Looking Ahead: What Follows Unprecedented?

02.24.2021 - Ronald J. Sanchez, Chief Investment Officer

Recent headlines have suggested that the equity market, or parts of it, may be in a bubble. Some pundits have opined that stocks have surpassed their pre-pandemic highs too quickly, raising concerns that investors may be facing increased risk of a sudden downturn. Further, the growing presence of retail investors[1] amidst the seemingly frenzied trading in a handful of stocks in the last few weeks raised the idea of instability reemerging in markets. Given the impressive resiliency of financial markets, investors are likely wondering if we’ve come too far too fast.

During 2020, global equities, fixed income and commodity markets recorded robust returns. In particular, the S&P 500 generated impressive performance, leaving market valuations at lofty levels by yearend. While price-to-earnings (P/E) multiples may be well above historical averages[2], we find ourselves in an historic period that seems to be without precedence—extraordinary levels of deficit spending, negative real interest rates and central bank intervention. Any one of those policy tools would be impactful but combined, they seem to herald a new world order. Previous periods of market euphoria have generally occurred at the latter stages of an economic cycle, however, today, we are “resetting” the global economic cycle.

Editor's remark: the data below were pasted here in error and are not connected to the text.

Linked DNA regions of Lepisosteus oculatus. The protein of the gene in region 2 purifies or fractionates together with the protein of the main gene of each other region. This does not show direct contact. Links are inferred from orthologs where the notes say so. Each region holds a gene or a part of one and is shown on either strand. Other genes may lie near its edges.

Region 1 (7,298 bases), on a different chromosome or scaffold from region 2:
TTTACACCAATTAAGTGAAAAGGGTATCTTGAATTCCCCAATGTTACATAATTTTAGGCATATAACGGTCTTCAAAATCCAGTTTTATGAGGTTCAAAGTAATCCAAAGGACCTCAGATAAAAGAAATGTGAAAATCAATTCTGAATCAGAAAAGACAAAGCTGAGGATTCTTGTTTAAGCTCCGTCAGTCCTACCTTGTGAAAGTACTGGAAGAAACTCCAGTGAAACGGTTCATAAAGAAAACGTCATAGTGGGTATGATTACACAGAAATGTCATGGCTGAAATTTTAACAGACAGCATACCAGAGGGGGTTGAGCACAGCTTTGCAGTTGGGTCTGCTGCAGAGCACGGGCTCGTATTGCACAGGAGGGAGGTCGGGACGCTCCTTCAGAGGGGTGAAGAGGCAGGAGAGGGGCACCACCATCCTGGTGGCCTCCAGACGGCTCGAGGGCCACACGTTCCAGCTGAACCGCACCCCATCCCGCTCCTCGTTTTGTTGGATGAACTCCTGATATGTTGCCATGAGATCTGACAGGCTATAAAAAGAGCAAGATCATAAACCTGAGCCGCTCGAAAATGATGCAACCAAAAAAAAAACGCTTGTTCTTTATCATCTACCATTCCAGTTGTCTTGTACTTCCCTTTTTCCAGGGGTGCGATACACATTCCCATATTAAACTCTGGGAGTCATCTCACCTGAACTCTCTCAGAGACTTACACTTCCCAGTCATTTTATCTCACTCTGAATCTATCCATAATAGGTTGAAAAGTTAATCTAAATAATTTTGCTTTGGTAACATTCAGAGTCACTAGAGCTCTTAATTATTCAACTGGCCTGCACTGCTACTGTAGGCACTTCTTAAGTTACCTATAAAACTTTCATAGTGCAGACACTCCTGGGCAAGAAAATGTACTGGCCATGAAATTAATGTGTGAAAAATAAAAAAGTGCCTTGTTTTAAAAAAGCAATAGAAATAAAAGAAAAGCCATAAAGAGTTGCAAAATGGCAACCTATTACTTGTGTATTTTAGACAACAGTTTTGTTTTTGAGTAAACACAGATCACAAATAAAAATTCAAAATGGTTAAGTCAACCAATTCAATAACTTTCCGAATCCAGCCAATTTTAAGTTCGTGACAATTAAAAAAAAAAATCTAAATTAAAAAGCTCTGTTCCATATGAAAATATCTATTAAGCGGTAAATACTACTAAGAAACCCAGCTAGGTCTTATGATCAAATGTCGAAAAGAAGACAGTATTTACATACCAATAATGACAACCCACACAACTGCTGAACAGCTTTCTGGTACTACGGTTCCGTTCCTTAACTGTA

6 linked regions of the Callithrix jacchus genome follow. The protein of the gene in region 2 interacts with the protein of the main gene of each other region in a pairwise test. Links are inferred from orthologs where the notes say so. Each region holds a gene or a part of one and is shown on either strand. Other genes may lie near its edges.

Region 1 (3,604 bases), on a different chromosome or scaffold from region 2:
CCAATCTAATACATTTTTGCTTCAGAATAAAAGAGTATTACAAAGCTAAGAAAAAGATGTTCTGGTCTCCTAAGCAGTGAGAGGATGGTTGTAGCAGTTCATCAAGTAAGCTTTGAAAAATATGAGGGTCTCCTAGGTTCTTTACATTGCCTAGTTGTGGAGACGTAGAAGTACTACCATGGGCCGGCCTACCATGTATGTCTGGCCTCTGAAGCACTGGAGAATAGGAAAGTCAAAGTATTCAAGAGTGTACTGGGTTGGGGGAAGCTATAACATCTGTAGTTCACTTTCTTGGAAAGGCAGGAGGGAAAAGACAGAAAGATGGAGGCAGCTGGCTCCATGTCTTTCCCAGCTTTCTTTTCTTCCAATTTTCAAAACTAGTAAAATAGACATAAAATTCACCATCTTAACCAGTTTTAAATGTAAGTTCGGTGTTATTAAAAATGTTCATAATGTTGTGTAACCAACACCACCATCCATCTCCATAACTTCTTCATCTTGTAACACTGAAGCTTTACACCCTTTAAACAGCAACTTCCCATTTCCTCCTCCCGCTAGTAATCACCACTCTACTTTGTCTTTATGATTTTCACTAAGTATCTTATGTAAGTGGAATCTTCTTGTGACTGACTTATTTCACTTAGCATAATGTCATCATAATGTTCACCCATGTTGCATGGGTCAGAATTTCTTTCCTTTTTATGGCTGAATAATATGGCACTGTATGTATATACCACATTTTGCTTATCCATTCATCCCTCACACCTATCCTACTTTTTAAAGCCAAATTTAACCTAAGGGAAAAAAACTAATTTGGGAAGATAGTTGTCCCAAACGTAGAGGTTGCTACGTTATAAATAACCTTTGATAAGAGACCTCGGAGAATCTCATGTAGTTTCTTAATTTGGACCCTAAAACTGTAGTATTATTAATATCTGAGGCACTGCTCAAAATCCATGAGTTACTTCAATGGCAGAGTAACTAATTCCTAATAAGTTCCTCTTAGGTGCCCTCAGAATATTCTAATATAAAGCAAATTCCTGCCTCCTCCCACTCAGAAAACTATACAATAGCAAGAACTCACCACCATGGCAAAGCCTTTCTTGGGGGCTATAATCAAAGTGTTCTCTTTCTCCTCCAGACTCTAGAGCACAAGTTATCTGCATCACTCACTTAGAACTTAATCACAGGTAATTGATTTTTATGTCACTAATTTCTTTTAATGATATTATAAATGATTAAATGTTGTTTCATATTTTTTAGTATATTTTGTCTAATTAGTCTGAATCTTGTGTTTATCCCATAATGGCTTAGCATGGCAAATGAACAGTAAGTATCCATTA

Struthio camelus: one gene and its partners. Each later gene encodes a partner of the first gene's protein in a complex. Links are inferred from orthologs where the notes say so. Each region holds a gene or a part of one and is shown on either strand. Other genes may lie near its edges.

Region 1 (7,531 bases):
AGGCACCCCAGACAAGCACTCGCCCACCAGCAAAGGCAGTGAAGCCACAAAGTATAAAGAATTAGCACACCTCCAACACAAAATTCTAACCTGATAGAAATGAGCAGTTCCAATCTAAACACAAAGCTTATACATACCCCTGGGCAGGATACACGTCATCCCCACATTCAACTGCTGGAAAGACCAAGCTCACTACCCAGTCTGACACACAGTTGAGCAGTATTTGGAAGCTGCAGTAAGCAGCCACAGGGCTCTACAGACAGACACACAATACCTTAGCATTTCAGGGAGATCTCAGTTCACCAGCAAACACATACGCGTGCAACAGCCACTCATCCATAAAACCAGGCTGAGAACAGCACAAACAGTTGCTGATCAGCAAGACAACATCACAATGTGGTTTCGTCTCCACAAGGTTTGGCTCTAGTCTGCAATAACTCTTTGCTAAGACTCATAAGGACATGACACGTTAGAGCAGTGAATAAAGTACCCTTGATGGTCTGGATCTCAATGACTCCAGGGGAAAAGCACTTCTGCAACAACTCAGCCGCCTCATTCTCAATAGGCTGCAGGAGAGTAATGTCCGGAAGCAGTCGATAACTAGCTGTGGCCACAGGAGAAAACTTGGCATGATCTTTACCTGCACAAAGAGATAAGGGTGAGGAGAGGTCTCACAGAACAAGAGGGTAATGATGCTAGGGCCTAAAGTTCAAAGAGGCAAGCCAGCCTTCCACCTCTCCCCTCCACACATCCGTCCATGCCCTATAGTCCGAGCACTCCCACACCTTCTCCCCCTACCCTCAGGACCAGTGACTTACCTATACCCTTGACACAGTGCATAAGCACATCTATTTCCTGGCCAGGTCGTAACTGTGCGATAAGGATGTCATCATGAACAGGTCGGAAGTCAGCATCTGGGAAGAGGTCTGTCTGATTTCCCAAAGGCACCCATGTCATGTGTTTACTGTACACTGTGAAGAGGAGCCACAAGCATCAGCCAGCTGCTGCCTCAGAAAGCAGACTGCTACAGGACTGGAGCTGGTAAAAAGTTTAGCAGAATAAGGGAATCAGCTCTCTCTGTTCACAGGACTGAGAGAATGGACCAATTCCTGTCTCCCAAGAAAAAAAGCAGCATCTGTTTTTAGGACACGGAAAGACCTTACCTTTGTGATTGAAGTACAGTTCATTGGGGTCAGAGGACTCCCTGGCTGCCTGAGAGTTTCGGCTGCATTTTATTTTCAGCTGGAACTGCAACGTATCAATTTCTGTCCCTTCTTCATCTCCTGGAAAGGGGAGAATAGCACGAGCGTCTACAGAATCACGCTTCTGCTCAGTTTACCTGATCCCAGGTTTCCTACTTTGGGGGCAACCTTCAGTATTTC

What Likely Comes Next?

We believe the best is yet to come from an economic standpoint. The post-pandemic recovery will likely occur globally and will continue to be accompanied by stimulative government policy. This backdrop should be supportive for risk assets, as investors will be operating in the “sweet spot” as the combination of reaccelerating global growth and full throttle government policy play out over the next few years. Although markets have effectively pulled forward some returns based on improving economic expectations, they should be supported by a long runway for growth.

We think that there are a number of drivers that will push the economy further along the path of recovery and, ultimately, into strong growth territory over the next few years. We should enjoy a sustained period of above-average global growth relative to the 2% level seen during the Goldilocks economy over the past decade.